For most diseases, keeping your hive clean, checking on them often, and caring for your bees well will go a long way in prevention. It’s much easier to prevent diseases than it is to try and eradicate them. Some diseases will completely wipe out your colony very quickly. Foulbrood is a deadly disease spread by spores and they hang around the hive even after all the bees are gone. Even boiling water is not hot enough to kill them off completely. Getting rid of Foulbrood spores is a daunting task that requires several levels of cleaning and burning sulfur. The book Keeping Bees in Horizontal Hives:
A Complete Guide to Apiculture
by Georges de Layens & Gaston Bonnier & Dr. Leo Sharashkin (editor)
covers this and is absolutely worth a read if you are planning to or already raising bees.


Bees are very sensitive to weather changes. Cold drafts and high moisture levels can cause many of your bees to die or even wipe out a whole colony. Winters can be very hard for bees especially if they are severe. Bees do not survive well in cold climates. How you take care of your bees in the winter determines whether or not you end up with bees in the spring.

If you are harvesting honey, you will need to leave a significant amount in the hive for the bees to eat during the winter. They will not collect pollen in the winter and therefore will not make honey. The bees rely on the excess honey they made during the warmer months to feed themselves during winter. The amount of honey you need to leave depends on how big the hive is. As a general rule about 60 pounds of honey should do the trick. If you live in a climate that has harsh winters, you will need to leave 90+ pounds of honey.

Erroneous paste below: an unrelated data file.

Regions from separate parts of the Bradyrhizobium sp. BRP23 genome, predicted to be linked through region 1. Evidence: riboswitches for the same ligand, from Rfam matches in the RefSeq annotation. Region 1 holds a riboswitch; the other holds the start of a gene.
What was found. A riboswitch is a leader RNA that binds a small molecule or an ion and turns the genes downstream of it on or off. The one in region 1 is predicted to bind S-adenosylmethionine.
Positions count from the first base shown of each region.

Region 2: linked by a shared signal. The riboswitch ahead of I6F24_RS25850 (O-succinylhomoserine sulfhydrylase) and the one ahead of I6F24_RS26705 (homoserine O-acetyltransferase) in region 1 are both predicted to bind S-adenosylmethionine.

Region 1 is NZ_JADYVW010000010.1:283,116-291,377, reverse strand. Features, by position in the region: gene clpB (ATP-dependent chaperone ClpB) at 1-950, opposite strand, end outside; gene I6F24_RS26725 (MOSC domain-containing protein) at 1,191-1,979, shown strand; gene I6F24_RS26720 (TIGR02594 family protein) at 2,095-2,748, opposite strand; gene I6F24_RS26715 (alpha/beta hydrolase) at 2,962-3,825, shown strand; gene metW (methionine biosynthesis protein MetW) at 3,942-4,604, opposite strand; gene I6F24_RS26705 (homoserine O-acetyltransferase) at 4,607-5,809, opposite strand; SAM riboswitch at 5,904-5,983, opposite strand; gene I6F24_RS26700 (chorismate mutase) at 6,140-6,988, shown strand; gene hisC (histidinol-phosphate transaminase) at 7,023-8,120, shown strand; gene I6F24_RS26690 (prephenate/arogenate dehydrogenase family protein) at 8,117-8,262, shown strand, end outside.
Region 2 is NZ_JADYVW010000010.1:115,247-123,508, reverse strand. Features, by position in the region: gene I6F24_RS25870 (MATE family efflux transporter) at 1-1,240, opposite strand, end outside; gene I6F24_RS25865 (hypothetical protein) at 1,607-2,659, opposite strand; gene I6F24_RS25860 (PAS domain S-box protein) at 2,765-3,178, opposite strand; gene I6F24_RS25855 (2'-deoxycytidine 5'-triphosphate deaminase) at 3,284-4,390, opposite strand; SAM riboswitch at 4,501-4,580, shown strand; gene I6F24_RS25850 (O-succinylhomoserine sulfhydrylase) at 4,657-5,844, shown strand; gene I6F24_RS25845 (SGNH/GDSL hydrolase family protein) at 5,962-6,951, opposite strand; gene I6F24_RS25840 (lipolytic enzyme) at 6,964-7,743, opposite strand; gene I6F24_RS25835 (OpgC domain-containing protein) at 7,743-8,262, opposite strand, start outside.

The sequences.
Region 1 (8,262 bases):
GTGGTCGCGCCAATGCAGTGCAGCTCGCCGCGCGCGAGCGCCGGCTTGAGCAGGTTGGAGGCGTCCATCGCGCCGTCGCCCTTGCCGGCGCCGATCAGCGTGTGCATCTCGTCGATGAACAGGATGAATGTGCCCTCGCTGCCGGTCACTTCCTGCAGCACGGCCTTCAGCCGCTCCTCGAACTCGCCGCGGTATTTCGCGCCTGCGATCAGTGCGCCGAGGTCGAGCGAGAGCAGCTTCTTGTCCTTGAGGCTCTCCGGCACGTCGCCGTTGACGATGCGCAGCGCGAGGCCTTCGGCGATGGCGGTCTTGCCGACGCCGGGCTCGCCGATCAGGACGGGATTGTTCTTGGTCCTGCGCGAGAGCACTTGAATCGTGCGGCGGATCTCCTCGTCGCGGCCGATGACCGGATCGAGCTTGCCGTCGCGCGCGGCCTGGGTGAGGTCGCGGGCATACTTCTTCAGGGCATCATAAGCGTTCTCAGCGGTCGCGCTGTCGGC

You will need to protect bees from cold drafts best you can. This means putting up some sort of barrier or covering your hive with a breathable material. There are several overwintering beehive covers that are readily available online. Moisture build up (as from condensation) is another thing you want to avoid. Beehive covers will help with this issue.

Wintering Bees in Cold Climates by Christina Wahl, Ph.D., Linda Mizer, DVM, Ph.D., Diana Sammataro, Ph.D, is a great resource if you want to learn more about how to keep your hive safe from the cold.


Your bees will not die out if you are able to keep them safe. Predators, diseases, and weather can all be dangerous for bees. Something you can do to help your bees be more resistant to all of these threats is to catch your own swarm. You can also buy from a provider of local bees, but the important thing is to never buy imported bees. Bees that have been imported from another country are not acclimated to (and therefore are less tolerant of) our conditions, diseases and predators.

The best book I can recommend was mentioned earlier in the article. Keeping Bees in Horizontal Hives:
A Complete Guide to Apiculture
by Georges de Layens & Gaston Bonnier & Dr. Leo Sharashkin (editor)
talks about all of the issues we discussed in this post. It is focused on Horizontal hives (which is my choice after having researched hives for multiple weeks), but a lot of the principles still apply to other types of hives.